Das Susac Syndrom - Mikroangiopathie als seltene Ursache bilateraler Taubheit

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    We report on the behavior of two immiscible liquids within polymer microgel adsorbed at their interface. By means of dissipative particle dynamics (DPD) simulations and theoretical analysis in the framework of the Flory–Huggins (FH) lattice theory, we demonstrate that the microgel acts as a “compatibilizer” of these liquids: their miscibility within the microgel increases considerably. If the incompatibility of the liquids is moderate, although strong enough to induce phase separation in their 1:1 composition, they form homogeneous mixture in the microgel interior. The mixture of highly incompatible liquids undergoes separation into two (micro)­phases within the microgel likewise out of it; however, the segregation regime is weaker and the concentration profiles are characterized by a weaker decay (gradient) in comparison with those of two pure liquids. The enhanced miscibility is a result of the screening of unfavorable interactions between unlike liquid molecules by polymer subchains. We have shown that better miscibility of the liquids is achieved with densely cross-linked microgels. Our findings are very perspective for many applications where immiscible species have to be mixed at interfaces (like in heterogeneous catalysis)

    Monitoring the Internal Structure of Poly(<i>N</i>‑vinylcaprolactam) Microgels with Variable Cross-Link Concentration

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    The combination of a set of complementary techniques allows us to construct an unprecedented and comprehensive picture of the internal structure, temperature dependent swelling behavior, and the dependence of these properties on the cross-linker concentration of microgel particles based on <i>N</i>-vinylcaprolactam (VCL). The microgels were synthesized by precipitation polymerization using different amounts of cross-linking agent. Characterization was performed by small-angle neutron scattering (SANS) using two complementary neutron instruments to cover a uniquely broad Q-range with one probe. Additionally we used dynamic light scattering (DLS), atomic force microscopy (AFM), and differential scanning calorimetry (DSC). Previously obtained nuclear magnetic resonance spectroscopy (NMR) results on the same PVCL particles are utilized to round the picture off. Our study shows that both the particle radius and the cross-link density and therefore also the stiffness of the microgels rises with increasing cross-linker content. Hence, more cross-linker reduces the swelling capability distinctly. These findings are supported by SANS and AFM measurements. Independent DLS experiments also found the increase in particle size but suggest an unchanged cross-link density. The reason for the apparent contradiction is the indirect extraction of the parameters via a model in the evaluation of DLS measurements. The more direct approach in AFM by evaluating the cross section profiles of observed microgel particles gives evidence of significantly softer and more deformable particles at lower cross-linker concentrations and therefore verifies the change in cross-link density. DSC data indicate a minor but unexpected shift of the volume phase transition temperature (VPTT) to higher temperatures and exposes a more heterogeneous internal structure of the microgels with increasing cross-link density. Moreover, a change in the total energy transfer during the VPT gives evidence that the strength of hydrogen bonds is significantly affected by the cross-link density. A strong and reproducible deviation of the material density of the cross-linked microgel polymer chains toward a higher value compared to the respective linear chains has yet to be explained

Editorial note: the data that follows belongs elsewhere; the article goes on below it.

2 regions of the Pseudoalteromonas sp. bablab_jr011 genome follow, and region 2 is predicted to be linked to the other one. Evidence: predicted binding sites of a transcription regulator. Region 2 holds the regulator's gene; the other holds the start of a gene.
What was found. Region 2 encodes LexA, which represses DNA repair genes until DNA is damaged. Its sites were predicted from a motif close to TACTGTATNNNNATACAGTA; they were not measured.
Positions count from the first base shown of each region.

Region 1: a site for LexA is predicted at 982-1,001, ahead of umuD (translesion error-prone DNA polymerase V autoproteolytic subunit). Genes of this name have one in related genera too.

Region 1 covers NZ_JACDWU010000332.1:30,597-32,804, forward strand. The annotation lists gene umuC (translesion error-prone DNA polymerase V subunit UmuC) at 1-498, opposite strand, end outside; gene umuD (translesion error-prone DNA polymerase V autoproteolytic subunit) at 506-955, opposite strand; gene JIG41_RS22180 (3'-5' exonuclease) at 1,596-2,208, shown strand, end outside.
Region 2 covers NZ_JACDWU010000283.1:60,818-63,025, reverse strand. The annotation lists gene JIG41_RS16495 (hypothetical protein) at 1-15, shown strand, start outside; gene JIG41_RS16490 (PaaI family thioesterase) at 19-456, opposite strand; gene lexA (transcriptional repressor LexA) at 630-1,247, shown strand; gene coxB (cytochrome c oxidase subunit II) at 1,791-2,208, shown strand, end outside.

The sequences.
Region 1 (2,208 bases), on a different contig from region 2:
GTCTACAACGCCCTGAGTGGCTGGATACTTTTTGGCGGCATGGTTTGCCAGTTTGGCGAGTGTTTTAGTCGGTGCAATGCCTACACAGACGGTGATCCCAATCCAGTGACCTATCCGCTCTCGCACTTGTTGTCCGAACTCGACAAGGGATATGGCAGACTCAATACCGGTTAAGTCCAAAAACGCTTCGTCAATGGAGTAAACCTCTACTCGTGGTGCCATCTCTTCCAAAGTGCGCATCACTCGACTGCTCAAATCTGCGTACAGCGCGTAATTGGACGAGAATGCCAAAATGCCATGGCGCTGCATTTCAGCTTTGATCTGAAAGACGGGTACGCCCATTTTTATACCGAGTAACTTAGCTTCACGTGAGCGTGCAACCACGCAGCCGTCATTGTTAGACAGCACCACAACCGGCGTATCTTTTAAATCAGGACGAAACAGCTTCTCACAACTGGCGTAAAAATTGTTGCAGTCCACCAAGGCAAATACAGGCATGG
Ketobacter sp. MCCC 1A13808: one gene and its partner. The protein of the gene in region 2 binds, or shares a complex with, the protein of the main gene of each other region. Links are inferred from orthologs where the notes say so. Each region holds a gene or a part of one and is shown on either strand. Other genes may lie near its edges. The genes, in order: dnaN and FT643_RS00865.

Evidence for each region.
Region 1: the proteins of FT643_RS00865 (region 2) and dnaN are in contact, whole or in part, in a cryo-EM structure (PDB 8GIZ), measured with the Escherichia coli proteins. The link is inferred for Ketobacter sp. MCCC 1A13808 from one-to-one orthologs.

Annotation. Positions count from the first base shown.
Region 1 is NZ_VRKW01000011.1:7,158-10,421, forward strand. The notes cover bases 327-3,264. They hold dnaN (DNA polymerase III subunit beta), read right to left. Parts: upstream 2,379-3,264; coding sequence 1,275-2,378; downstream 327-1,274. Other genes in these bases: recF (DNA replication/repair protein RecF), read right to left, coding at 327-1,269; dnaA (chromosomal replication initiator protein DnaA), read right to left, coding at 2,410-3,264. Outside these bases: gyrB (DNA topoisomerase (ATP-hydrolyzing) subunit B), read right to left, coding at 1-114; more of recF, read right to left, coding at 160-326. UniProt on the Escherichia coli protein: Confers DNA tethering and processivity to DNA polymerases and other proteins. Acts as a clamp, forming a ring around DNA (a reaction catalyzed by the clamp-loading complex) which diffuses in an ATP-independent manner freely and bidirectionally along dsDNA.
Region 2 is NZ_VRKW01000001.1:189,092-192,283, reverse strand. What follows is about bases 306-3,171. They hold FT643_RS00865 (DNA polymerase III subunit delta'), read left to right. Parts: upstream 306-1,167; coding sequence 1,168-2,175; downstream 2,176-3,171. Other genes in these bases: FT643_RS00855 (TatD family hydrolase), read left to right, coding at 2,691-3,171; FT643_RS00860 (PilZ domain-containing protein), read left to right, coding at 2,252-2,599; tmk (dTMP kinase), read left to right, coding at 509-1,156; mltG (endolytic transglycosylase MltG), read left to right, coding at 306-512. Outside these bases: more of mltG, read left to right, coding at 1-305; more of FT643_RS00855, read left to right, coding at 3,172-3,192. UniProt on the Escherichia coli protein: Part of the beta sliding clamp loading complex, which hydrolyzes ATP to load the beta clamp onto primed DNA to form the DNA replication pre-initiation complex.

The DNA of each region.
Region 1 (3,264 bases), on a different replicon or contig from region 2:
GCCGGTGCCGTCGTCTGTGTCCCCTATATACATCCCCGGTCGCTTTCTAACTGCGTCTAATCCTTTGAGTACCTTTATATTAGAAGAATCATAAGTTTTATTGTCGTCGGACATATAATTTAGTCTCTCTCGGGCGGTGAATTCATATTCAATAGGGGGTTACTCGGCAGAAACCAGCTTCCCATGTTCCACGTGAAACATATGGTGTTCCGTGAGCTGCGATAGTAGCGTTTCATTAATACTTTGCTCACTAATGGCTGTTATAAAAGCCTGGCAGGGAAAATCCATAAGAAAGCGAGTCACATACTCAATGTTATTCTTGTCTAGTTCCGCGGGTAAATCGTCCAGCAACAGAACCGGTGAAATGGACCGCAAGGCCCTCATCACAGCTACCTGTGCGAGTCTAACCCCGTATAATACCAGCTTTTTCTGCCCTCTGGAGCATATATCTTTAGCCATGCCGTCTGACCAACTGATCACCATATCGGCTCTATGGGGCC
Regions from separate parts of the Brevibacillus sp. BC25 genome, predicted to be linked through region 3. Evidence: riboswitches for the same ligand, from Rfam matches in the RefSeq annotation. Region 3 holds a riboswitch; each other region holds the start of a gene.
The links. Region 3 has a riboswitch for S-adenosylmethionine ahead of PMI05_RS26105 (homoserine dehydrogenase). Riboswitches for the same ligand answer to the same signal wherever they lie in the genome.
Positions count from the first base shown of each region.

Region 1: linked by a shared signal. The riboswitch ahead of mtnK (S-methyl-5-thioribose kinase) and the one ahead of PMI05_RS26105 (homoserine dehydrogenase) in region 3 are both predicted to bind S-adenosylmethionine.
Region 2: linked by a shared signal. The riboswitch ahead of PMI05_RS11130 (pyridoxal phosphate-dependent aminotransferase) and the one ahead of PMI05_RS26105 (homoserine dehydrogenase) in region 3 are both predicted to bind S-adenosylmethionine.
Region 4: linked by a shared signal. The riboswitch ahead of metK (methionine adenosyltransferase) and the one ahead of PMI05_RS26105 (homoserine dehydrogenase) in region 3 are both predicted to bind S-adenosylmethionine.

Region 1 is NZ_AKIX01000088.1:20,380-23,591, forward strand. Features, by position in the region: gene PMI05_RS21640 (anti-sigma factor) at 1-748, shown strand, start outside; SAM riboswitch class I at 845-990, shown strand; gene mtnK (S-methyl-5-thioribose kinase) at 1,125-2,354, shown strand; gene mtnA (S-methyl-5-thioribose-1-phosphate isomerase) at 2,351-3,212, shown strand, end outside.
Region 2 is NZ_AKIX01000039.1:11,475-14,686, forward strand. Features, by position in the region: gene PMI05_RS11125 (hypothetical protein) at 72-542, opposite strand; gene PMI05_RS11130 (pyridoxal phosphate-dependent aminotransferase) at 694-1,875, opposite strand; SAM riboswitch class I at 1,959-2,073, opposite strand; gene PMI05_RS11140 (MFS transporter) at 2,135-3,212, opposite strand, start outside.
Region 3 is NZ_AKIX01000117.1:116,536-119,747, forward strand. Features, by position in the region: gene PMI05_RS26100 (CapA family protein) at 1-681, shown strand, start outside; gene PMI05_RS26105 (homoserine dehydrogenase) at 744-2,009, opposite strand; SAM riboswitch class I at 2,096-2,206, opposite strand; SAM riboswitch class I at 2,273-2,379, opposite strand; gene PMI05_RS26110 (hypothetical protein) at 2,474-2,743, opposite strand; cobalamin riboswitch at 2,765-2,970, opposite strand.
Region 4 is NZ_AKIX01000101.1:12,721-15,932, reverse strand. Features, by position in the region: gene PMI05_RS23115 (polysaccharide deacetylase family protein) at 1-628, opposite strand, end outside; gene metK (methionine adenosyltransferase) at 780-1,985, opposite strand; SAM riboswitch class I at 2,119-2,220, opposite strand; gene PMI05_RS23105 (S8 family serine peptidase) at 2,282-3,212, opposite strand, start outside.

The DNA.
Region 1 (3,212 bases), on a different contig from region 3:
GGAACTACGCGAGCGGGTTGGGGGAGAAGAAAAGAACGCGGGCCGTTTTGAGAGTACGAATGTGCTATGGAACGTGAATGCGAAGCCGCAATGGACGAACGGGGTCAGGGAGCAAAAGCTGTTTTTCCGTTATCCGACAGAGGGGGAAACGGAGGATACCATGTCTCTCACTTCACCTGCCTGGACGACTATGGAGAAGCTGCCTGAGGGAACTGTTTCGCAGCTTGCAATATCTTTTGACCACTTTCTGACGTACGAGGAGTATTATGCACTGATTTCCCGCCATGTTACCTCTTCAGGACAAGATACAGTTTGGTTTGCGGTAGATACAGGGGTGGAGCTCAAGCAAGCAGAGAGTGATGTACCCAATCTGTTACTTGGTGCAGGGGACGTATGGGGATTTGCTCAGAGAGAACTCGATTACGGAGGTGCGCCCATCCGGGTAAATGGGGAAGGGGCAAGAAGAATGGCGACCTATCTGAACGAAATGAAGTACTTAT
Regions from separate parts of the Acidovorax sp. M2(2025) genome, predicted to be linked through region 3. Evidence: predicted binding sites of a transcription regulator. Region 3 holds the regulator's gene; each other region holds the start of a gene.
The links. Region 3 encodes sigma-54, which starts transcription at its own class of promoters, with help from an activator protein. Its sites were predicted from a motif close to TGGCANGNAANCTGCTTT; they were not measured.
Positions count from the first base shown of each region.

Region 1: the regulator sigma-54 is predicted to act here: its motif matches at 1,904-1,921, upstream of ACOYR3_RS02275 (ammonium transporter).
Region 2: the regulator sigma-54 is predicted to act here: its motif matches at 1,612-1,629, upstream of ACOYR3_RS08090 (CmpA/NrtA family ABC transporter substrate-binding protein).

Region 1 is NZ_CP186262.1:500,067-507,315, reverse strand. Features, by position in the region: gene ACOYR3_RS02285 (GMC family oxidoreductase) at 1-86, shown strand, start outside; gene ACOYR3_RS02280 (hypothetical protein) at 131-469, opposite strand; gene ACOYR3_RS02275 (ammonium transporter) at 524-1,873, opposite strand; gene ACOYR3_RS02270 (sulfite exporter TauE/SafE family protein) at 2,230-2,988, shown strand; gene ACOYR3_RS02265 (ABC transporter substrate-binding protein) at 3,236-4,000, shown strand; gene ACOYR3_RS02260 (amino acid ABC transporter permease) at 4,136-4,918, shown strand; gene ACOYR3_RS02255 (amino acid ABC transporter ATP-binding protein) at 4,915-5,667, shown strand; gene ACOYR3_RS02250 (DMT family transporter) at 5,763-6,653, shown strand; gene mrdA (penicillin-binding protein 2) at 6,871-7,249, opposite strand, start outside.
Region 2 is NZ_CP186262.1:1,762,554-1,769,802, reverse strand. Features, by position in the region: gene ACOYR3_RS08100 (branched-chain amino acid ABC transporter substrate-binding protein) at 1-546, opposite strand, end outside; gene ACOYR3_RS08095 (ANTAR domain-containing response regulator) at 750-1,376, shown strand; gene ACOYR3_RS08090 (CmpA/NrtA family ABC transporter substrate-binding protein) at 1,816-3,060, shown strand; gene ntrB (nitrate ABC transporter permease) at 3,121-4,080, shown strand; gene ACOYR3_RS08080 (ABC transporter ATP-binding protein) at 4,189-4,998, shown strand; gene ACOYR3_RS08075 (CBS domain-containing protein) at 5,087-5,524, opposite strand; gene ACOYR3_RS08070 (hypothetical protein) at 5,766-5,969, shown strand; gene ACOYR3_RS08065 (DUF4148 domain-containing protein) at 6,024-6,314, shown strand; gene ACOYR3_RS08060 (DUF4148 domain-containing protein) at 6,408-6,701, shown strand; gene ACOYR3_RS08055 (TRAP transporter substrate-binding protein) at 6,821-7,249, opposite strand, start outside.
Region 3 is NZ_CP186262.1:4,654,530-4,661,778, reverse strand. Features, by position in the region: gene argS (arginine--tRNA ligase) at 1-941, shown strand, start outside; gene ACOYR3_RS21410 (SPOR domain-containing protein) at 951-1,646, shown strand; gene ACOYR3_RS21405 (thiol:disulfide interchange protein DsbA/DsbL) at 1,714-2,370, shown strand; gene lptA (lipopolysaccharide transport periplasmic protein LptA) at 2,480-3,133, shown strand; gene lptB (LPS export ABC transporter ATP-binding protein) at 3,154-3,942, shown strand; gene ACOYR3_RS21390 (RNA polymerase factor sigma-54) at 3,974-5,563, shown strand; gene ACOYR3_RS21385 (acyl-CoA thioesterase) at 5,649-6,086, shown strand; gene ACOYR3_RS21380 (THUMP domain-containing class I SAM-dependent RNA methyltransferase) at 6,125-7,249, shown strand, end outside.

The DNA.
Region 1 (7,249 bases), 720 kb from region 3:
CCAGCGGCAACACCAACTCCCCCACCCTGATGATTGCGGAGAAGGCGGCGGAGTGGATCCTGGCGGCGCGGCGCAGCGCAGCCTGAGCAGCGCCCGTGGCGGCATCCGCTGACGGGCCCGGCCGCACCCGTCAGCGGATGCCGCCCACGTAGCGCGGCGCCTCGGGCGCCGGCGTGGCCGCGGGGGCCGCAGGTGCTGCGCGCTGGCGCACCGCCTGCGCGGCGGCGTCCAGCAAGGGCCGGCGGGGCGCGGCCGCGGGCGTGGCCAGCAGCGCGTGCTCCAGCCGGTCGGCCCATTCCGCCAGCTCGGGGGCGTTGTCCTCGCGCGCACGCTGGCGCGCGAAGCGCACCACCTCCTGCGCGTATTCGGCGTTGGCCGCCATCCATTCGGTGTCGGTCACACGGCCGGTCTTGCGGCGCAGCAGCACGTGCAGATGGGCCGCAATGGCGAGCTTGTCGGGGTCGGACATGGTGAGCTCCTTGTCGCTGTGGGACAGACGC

Swelling of a Responsive Network within Different Constraints in Multi-Thermosensitive Microgels

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    We report on the swelling of a polymeric network in doubly thermoresponsive microgels. Silica-core double-shell and hollow double-shell microgels made of an inner poly­(<i>N</i>-isopropyl­methacrylamide) and an outer poly­(<i>N</i>-isopropyl­acrylamide) shell are studied by exploiting the distinct temperature sensitivities of the polymers. The swelling states of the two shells can be tuned by temperature changes enabling three different swelling states: above, below, and between the distinct volume phase transition temperatures of the two polymers. This enables to investigate the effect of different constraints on the swelling of the inner network. Small-angle neutron scattering with contrast variation in combination with computer simulation discloses how the expansion of the inner shell depends on the material and swelling state of its constraints. In the presence of the stiff core, the microgels show a considerable interpenetration of the polymeric shells: the inner network expands into the outer deswollen shell. This interpenetration vanishes when the outer network is swollen. Furthermore, as predicted by our computer simulations, an appropriate choice of cross-linking density enables the generation of hollow double-shell nanocapsules. Here, the inner shell undergoes a <i>push–pull effect</i>. At high temperature, the collapsed outer shell pushes the swollen inner network into the cavity. At lower temperature, the swelling of the outer network contrary pulls the inner shell back toward the external periphery